A few words, ahead of our appearance, and a summary of how it came to pass. Here, too, is a good opportunity to advise that KMTV goes out on Freeview, Channel 7, on Virgin 159 and is streamed, online. (My son-in-law is following that up, I can just about manage emails.)

In the process of getting word of our Open Day, on August 7th, into the paper, my message was relayed on to the Editor and then to KMTV, (a new, joint venture between the Kent Messenger and the University of Kent). I received an email, from Keilan Webster, asking to come along to film us in action. It all started, on Monday afternoon, and, by Friday lunchtime, it was done!
We had a decent turn out for Friday morning’s roll up. Some of us wore club shirts, others the normal plain white, practice shirts, whilst Bella, as our link with tradition and the group’s twenty-seven years’ history, was in full uniform, including blazer and badge. So, it was a good picture for Keilan, as he arrived, seeing three rinks with pairs matches, well under way. Fifteen people on the green, eleven of our partially sighted members, along with Pat F, Tom, Peter R, with Trudy and Peter’s grandson, Billy, always - welcome in school holidays.

Keilan set up his camera to take shots from various directions and angles, including a few with the camera on the ground. Some shots were from distance, some close up - and I hope no one felt unable to chatter away, as we usually do! There was no need to worry, (though I am afraid I let the side down) when the interviews came. Keilan is articulate, with a ready smile, very easy manner and he should have a great career in the media. But he won’t meet many as uptight as me! I fear for the result, even though he got me as relaxed as I shall ever be in that situation, as I spoke too quickly and I should have smiled a bit. Because, beyond the facts, the key to this group is the joy you communicate. I am not saying it is laughter all the way - there are serious moments, even tensions, this is real life - but also, a meeting of friends, playing the best bowls they can, and that is pretty well, but in the positive and relaxed company of as good a bunch of people as you could hope to find. Any one of you would have put that across, but after me there was just one interview, Bella, of course, and I hope she made up for me.

After our break for tea, play resumed and Keilan recorded some narrative onto his laptop ‘pieces to camera’ - (that’s Keilan talking on his own) with the group playing in the background.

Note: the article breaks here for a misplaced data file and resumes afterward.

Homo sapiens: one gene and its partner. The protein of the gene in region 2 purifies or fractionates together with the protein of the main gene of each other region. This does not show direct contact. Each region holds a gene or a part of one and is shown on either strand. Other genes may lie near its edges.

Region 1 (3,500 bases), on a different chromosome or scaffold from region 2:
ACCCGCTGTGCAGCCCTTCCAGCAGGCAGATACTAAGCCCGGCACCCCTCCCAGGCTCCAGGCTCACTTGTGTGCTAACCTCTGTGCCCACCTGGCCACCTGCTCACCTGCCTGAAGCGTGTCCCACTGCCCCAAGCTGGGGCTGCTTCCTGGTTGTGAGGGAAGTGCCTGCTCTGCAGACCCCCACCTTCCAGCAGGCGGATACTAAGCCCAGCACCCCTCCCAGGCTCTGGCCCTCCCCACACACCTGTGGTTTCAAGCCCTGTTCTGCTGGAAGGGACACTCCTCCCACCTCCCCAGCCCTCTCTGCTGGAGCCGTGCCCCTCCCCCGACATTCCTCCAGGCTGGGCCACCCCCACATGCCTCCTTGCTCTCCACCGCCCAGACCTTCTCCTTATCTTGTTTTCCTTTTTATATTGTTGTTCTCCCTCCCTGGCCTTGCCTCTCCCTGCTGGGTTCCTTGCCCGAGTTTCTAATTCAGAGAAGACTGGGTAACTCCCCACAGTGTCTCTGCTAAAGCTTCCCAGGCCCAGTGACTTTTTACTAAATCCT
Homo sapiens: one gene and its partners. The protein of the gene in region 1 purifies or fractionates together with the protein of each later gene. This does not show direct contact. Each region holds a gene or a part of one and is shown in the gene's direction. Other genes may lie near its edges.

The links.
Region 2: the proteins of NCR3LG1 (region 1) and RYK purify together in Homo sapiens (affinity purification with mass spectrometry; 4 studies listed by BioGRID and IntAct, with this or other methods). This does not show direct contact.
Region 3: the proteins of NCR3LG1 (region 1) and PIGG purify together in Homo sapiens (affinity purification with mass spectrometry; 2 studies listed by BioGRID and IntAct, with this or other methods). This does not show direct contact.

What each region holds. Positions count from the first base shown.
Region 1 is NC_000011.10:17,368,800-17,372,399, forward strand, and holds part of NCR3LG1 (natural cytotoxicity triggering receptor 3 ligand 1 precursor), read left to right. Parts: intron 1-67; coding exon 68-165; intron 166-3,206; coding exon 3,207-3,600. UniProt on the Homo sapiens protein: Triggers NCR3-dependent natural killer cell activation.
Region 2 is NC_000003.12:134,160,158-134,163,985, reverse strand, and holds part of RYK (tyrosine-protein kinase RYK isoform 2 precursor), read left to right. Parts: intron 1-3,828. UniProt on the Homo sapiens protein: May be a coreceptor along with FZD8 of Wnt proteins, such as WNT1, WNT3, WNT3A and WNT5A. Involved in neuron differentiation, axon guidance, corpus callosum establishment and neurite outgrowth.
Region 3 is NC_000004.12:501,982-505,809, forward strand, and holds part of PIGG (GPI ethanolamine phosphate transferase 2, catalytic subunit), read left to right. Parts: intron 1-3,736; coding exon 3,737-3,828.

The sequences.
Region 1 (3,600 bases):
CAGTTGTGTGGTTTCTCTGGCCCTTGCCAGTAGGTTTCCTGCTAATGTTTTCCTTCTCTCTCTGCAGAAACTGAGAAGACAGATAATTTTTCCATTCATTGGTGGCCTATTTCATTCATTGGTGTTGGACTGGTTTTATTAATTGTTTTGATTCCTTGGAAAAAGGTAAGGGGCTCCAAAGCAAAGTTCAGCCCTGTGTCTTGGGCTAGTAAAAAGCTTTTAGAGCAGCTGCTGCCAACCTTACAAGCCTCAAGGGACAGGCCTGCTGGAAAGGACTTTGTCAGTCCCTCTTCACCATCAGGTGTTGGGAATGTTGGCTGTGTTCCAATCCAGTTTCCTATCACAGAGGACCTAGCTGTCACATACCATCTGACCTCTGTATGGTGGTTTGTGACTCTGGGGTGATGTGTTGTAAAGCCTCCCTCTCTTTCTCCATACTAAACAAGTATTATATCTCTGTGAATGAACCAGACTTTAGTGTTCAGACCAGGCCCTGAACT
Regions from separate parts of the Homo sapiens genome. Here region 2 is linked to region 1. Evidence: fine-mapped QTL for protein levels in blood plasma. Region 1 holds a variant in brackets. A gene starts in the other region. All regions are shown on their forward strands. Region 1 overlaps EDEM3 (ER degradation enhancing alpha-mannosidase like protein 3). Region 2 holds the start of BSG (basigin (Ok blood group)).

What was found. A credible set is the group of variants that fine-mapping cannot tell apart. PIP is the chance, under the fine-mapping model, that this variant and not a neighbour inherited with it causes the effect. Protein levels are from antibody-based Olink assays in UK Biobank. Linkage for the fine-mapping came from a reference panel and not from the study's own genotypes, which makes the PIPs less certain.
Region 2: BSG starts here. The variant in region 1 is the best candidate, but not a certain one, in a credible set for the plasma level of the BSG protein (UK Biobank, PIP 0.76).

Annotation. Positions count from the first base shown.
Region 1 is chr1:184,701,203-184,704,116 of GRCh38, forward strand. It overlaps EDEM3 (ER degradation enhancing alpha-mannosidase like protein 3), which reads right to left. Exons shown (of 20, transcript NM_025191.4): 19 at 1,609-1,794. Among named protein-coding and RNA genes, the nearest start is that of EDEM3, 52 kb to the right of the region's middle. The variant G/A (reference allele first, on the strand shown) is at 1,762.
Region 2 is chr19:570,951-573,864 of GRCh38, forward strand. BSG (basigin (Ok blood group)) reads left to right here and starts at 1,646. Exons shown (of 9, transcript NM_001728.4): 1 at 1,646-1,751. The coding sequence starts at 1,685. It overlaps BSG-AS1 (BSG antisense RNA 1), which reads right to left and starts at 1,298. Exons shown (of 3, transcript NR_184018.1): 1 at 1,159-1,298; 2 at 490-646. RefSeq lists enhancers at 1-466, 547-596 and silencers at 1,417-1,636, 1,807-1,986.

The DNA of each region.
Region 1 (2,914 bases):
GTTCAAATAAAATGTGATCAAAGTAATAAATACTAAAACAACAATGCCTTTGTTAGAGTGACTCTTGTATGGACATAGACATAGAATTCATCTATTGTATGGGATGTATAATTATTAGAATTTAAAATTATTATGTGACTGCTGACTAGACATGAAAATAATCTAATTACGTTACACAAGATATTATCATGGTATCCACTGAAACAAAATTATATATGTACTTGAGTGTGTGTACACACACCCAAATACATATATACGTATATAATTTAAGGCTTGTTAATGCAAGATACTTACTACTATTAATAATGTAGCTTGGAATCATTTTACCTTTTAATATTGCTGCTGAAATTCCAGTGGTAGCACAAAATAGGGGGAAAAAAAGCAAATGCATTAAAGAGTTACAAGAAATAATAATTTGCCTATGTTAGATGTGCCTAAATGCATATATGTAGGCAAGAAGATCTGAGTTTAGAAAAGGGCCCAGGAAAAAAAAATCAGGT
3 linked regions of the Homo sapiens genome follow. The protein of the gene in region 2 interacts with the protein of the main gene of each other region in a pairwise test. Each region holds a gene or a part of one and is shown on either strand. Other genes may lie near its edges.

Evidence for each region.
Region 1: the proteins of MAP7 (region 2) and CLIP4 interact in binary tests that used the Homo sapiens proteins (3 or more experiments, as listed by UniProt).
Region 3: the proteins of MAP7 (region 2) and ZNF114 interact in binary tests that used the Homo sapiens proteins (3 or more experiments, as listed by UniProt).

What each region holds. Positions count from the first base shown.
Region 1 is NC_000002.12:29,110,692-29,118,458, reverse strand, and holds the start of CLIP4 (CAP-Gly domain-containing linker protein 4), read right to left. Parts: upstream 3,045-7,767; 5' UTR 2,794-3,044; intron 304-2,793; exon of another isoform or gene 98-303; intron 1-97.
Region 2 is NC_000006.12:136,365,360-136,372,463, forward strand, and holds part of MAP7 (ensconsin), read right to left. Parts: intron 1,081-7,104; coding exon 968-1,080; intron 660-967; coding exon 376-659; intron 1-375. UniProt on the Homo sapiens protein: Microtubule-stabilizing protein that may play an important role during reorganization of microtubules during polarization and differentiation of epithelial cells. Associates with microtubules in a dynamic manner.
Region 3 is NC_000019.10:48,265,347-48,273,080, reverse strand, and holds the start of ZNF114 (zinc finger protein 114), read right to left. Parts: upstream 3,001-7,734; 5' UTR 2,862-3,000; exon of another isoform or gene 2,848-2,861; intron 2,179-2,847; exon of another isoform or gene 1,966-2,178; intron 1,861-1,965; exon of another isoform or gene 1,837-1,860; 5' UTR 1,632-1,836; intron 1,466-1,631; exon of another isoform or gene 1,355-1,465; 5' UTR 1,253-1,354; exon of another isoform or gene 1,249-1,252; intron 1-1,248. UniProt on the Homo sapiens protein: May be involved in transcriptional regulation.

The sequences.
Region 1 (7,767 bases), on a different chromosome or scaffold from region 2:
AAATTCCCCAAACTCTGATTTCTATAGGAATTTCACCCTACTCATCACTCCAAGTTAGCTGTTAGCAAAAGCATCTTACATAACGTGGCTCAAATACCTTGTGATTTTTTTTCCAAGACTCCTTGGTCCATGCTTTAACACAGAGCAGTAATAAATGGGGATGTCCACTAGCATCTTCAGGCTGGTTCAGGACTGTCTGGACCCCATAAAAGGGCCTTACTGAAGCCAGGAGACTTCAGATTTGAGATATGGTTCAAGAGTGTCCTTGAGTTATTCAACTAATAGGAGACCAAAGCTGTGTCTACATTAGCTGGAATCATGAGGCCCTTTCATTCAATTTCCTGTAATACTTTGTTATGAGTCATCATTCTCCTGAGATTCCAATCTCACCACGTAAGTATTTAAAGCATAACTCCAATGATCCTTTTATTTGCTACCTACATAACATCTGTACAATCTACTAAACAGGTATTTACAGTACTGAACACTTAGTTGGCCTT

KAB (Kent Association for the Blind) had kindly lent us some of the glasses (used in volunteer awareness training, which simulate various conditions affecting eyesight). For his own experience of blind bowling, Keilan wore glasses simulating Macular Degeneration, and he bowled some woods, against Bella, with Hans supervising. Keilan bowled the first few woods too long - (Oh, the vigour of youth, I can just about recall it!) but he managed to smash Bella’s very good shot wood from its position and take shot himself! Next, he gentler bowl that found the string and ran along it – that probably happens to a bowler a couple of times, at most, in the whole summer. What are the odds of doing it with your fifth wood! To finish, he set the camera on the ground a yard or so behind the jack. Two of Keilan’s woods hammered along a great pace and I was bending over the camera (out of shot) ready to snatch the camera to safety, but both Bella and Keilan’s final woods rolled perfectly behind the jack to a foot/eighteen inches or so from the lens, absolutely what he was after.

Keilan gathered his equipment, on his way and it was all over. Who would have expected this, four days earlier, at the previous roll up? We await the edited item, sometime in the next week, on the daily current affairs slot, and on Monday, August 7th, in a sports programme. As said earlier, apologies in advance for not making the best of the opportunity. But it was so nearly a disaster, in another way. Just before tea, Hans was gathering woods, in a cradle (pusher), and was unaware that the small object he was approaching was a camera, rather than a stray wood. Bumping the camera along in the company of several woods would have done it no good at all, but he was halted, just in time. On reflection, Hans wondered: “What dark blob should I expect to be lurking in a cradle – a wood or a camera GRRRAGH! Now, you know how good my eyes are!”